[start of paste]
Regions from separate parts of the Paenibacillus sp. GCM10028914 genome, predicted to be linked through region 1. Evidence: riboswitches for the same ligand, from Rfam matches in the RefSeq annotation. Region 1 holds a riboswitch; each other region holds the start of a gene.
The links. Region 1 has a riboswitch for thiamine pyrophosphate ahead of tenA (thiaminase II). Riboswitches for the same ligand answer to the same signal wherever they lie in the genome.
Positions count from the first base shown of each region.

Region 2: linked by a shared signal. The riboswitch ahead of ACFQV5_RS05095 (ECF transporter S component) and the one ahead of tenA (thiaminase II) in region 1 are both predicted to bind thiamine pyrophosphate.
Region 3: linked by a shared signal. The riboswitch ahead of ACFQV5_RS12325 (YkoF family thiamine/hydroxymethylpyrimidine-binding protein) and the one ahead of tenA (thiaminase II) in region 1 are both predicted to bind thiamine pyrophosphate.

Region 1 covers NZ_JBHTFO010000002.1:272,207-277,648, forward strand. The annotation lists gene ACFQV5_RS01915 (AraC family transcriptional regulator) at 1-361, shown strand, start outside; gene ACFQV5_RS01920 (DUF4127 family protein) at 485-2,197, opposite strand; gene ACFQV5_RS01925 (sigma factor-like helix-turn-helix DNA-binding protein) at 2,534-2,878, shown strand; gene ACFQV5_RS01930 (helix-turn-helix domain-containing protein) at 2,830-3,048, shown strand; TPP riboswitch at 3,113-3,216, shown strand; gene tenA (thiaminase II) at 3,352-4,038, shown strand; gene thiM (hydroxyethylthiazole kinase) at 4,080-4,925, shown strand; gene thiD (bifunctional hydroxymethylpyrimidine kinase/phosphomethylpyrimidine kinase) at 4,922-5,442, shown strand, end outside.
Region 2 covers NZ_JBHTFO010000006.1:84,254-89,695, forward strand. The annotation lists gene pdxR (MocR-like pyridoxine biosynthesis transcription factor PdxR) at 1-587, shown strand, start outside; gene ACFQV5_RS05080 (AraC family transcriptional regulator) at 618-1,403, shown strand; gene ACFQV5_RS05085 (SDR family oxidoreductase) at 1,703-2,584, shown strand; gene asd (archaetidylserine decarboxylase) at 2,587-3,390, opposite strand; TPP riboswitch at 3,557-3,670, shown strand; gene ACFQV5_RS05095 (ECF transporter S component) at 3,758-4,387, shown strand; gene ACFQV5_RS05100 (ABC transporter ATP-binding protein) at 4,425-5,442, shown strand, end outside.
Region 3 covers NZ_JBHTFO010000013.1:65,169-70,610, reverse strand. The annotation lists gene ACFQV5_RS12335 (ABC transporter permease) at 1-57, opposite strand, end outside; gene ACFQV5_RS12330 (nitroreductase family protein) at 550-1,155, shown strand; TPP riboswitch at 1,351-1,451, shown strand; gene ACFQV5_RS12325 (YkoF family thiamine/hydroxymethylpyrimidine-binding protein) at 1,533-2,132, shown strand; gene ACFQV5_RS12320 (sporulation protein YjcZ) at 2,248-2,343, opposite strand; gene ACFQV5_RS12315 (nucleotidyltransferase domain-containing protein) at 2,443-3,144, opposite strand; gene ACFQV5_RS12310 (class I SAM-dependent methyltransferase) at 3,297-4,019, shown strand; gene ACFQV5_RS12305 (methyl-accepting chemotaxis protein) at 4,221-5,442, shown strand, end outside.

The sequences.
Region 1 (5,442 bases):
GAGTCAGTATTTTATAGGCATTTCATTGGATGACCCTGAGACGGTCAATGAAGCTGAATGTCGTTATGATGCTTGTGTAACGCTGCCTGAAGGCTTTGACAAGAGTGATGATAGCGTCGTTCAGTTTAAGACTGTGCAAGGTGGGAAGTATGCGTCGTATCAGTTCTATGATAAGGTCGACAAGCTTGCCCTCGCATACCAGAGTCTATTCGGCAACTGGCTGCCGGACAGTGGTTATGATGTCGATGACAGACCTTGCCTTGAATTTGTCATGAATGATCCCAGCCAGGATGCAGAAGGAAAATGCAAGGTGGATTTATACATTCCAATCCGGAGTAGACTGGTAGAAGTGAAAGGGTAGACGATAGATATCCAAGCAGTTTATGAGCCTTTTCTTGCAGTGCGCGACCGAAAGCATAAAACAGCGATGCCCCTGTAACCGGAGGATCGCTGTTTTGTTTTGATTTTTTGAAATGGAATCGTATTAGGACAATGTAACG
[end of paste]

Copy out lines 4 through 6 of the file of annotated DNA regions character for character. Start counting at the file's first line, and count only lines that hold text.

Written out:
Region 2: linked by a shared signal. The riboswitch ahead of ACFQV5_RS05095 (ECF transporter S component) and the one ahead of tenA (thiaminase II) in region 1 are both predicted to bind thiamine pyrophosphate.
Region 3: linked by a shared signal. The riboswitch ahead of ACFQV5_RS12325 (YkoF family thiamine/hydroxymethylpyrimidine-binding protein) and the one ahead of tenA (thiaminase II) in region 1 are both predicted to bind thiamine pyrophosphate.

Region 1 covers NZ_JBHTFO010000002.1:272,207-277,648, forward strand. The annotation lists gene ACFQV5_RS01915 (AraC family transcriptional regulator) at 1-361, shown strand, start outside; gene ACFQV5_RS01920 (DUF4127 family protein) at 485-2,197, opposite strand; gene ACFQV5_RS01925 (sigma factor-like helix-turn-helix DNA-binding protein) at 2,534-2,878, shown strand; gene ACFQV5_RS01930 (helix-turn-helix domain-containing protein) at 2,830-3,048, shown strand; TPP riboswitch at 3,113-3,216, shown strand; gene tenA (thiaminase II) at 3,352-4,038, shown strand; gene thiM (hydroxyethylthiazole kinase) at 4,080-4,925, shown strand; gene thiD (bifunctional hydroxymethylpyrimidine kinase/phosphomethylpyrimidine kinase) at 4,922-5,442, shown strand, end outside.